Cosmic environments and their influence in star formation

March 6, 2017
Simulations of the cosmic web. The filaments connecting structures are shown. Such structures are predicted by numerical simulations of matter distribution in the universe at different times through the age of the universe. Credit: UC Riverside

The scaffolding that holds the large-scale structure of the universe constitutes galaxies, dark matter and gas (from which stars are forming), organized in complex networks known as the cosmic web. This network comprises dense regions known as galaxy clusters and groups that are woven together through thread-like structures known as filaments. These filaments form the backbone of the cosmic web and host a large fraction of the mass in the universe, as well as sites of star formation activity.

While there is ample evidence that environments shape and direct the evolution of , it is not clear how galaxies behave in the larger, global and in particular in the more extended environment of .

In a joint collaboration between the California Institute of Technology and the University of California, Riverside, astronomers have performed an extensive study of the properties of galaxies within filaments formed at different times during the age of the universe.

In a just-published paper, astronomers used a sample of 40,000 galaxies in the COSMOS field, a large and contiguous patch of sky with deep enough data to look at galaxies very far away, and with accurate distance measurements to individual galaxies. The large area covered by COSMOS allowed sampling volumes of different densities within the cosmic web.

Using techniques developed to identify the large-scale structures, they cataloged the cosmic web to its components: clusters, filaments, and sparse regions devoid of any object, extending into the universe as it was 8 billion years ago. The galaxies were then divided into those that are central to their local environment (the center of gravity) and those that roam around in their host environments (satellites).

"What makes this study unique is the observation of thousands of galaxies in different filaments spanning a significant fraction of the age of the Universe" said Behnam Darvish a postdoctoral scholar at Caltech who is the lead author on the paper. "When we consider the distant universe, we look back in time to when the cosmic web and filaments were younger and had not yet fully evolved and therefore, could study the joint evolution of the large scale structures and galaxies associated with them."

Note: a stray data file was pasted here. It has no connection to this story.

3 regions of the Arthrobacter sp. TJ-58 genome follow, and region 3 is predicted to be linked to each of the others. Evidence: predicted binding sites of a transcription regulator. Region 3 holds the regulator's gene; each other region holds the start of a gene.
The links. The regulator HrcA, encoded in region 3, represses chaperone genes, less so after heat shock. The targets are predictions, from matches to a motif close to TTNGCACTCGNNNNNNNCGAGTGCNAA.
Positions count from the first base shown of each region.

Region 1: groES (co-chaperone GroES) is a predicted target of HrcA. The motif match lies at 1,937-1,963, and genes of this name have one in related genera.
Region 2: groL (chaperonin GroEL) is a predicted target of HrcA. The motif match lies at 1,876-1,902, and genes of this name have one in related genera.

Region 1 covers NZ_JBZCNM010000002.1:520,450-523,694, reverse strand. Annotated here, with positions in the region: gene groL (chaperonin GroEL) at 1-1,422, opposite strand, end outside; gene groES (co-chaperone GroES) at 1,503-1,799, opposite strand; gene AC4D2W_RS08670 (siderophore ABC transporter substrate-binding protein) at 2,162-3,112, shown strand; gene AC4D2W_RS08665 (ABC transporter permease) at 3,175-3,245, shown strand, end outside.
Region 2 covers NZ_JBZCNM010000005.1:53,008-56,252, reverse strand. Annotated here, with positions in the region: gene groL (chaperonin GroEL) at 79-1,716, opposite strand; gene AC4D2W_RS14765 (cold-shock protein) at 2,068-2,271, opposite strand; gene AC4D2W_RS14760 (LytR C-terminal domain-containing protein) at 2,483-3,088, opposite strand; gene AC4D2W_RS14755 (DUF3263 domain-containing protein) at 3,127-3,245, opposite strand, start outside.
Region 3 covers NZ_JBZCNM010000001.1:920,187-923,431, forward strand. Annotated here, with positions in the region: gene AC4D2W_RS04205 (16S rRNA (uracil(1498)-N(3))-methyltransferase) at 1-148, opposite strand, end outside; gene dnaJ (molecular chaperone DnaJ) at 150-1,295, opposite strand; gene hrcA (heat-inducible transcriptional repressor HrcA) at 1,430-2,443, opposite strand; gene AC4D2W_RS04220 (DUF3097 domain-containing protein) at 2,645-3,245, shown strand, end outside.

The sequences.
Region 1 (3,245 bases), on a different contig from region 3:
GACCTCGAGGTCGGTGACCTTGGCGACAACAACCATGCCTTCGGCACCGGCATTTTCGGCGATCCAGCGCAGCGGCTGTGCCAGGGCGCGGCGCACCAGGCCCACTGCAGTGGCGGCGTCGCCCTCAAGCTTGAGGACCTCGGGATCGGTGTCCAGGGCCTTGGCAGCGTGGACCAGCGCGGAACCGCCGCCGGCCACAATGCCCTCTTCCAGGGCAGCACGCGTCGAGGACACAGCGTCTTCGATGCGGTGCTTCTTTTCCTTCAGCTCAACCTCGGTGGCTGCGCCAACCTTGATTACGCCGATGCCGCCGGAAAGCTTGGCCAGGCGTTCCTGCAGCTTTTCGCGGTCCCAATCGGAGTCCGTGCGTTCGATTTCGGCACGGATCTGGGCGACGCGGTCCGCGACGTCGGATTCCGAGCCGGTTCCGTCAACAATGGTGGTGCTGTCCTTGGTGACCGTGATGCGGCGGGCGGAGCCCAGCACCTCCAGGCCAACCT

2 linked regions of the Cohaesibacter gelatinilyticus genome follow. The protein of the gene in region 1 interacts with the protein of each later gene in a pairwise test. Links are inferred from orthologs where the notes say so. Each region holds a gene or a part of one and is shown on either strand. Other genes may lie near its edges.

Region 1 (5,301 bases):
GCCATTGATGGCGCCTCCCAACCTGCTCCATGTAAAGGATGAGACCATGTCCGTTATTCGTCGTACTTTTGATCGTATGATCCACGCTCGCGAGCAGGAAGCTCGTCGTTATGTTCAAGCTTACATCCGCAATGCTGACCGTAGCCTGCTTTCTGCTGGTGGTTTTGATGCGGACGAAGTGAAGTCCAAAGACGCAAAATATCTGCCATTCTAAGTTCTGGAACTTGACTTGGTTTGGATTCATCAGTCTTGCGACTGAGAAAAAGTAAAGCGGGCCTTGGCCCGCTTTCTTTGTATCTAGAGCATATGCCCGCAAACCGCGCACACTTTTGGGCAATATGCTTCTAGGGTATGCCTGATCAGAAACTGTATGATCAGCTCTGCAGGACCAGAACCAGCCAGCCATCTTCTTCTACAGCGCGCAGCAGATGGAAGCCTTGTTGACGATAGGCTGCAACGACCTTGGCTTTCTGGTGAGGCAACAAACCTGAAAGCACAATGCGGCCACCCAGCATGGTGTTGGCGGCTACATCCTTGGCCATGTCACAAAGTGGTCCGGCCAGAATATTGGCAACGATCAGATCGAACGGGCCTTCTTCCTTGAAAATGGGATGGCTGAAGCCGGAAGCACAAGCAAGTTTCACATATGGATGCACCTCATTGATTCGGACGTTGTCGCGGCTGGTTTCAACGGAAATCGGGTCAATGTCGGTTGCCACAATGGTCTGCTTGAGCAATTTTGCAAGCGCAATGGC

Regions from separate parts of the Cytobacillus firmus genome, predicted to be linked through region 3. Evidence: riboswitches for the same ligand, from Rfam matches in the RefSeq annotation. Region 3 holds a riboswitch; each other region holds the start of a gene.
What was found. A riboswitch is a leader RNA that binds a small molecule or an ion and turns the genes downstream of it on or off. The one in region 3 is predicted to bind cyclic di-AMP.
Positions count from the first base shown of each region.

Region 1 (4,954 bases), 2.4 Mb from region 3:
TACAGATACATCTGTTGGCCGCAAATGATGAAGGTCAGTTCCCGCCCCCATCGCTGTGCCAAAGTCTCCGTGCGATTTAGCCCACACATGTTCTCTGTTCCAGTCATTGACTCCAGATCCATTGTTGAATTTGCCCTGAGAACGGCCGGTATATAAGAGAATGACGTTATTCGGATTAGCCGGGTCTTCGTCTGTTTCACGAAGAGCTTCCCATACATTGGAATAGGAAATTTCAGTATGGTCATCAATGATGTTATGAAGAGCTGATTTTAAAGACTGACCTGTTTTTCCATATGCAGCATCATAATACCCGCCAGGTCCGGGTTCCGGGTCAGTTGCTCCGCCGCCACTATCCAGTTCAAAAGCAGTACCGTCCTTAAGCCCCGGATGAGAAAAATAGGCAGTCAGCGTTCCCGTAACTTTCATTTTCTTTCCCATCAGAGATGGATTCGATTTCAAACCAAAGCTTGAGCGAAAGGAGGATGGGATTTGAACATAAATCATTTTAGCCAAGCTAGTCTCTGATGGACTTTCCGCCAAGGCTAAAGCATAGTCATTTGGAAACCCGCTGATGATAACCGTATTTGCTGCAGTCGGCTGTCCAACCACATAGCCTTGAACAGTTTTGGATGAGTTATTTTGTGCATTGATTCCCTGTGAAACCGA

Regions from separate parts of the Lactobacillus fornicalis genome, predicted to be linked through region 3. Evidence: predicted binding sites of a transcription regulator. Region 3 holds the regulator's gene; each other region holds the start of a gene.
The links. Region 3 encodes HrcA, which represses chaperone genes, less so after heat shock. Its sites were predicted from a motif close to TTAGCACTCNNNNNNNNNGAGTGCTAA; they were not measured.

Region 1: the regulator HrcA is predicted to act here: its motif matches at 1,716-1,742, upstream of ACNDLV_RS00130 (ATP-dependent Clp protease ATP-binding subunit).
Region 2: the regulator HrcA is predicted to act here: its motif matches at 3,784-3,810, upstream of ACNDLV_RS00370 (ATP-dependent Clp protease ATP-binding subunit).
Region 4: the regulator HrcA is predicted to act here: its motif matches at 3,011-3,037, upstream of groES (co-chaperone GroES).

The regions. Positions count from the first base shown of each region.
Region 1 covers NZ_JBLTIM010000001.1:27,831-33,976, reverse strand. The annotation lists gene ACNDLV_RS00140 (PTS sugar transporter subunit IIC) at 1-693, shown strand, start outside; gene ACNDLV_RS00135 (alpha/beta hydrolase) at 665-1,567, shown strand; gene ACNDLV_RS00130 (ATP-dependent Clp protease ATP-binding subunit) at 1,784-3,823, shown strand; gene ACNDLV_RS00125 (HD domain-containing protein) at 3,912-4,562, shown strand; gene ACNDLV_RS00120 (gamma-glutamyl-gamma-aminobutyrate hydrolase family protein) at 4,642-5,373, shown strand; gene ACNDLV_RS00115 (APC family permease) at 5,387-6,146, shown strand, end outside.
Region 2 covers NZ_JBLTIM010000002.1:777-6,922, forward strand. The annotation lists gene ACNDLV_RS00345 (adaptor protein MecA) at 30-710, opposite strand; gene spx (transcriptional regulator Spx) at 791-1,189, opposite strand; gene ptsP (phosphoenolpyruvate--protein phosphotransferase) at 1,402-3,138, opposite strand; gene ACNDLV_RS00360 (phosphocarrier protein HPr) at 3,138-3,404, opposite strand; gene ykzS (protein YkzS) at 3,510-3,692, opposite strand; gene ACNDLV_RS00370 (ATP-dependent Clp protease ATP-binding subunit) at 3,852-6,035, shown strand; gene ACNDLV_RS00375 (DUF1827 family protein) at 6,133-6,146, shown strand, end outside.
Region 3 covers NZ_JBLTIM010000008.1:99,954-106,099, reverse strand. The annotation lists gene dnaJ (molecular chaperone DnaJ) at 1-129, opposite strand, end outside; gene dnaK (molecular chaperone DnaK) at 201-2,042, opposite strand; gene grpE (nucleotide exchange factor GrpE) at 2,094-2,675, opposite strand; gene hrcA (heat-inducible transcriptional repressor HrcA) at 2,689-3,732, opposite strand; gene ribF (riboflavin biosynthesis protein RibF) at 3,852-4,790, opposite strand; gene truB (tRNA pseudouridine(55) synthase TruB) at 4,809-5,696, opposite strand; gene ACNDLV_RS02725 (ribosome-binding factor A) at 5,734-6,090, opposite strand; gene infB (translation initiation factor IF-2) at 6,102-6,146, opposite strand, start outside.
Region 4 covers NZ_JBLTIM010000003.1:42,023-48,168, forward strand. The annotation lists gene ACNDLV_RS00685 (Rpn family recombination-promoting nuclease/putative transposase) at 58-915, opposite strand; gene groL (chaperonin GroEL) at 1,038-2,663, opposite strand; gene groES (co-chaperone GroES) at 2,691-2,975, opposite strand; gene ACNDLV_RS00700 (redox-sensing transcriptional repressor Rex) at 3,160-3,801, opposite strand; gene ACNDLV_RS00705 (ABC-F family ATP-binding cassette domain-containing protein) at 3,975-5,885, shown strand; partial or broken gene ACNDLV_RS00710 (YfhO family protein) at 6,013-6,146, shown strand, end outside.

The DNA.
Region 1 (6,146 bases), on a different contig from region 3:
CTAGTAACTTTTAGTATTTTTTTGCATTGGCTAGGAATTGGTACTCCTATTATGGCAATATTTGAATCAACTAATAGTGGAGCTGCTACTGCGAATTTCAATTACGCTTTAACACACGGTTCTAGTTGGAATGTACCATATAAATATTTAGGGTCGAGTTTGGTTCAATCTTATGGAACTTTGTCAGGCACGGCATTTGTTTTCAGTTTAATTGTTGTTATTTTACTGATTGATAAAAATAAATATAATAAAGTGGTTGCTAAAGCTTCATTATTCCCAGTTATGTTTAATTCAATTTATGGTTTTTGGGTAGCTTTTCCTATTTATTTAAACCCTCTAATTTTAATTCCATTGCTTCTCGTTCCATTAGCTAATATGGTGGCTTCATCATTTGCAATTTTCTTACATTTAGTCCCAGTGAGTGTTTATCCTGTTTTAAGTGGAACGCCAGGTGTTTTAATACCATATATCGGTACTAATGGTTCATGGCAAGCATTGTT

The researchers measured the star formation activity in galaxies located in different environments.

"It was reassuring when we found that the average star-formation activity declined from the sparsely populated regions of the cosmic web to mildly populated filaments and dense clusters," said Bahram Mobasher, a professor of physics and astronomy at the University of California, Riverside. "However, the surprising finding was that the decline was especially steep for satellite galaxies."

He emphasized: "The inevitable conclusion from this was that the majority of satellite galaxies stop forming stars relatively fast during the last 5 billion years as they fall to dense environments of clusters by way of the filaments, while this process is much slower for central galaxies."

The fast cessation of star formation experienced by satellite galaxies can be explained by "ram-pressure stripping," which is loss of star-forming gas within a galaxy as it moves within a denser environment, such as a cluster.

"Compared to the central galaxies, it is the smaller gravitational pull of the produced by their smaller mass, that results in a more efficient loss of gas and hence, a slow-down in activity with respect to the more massive central galaxies" said Chris Martin, a professor of astronomy at Caltech.

This investigation served as a pilot study for future large-volume and relatively deep surveys, which will peer into dimmer and younger galaxies in the Universe, such as LSST, Euclid, and WFIRST.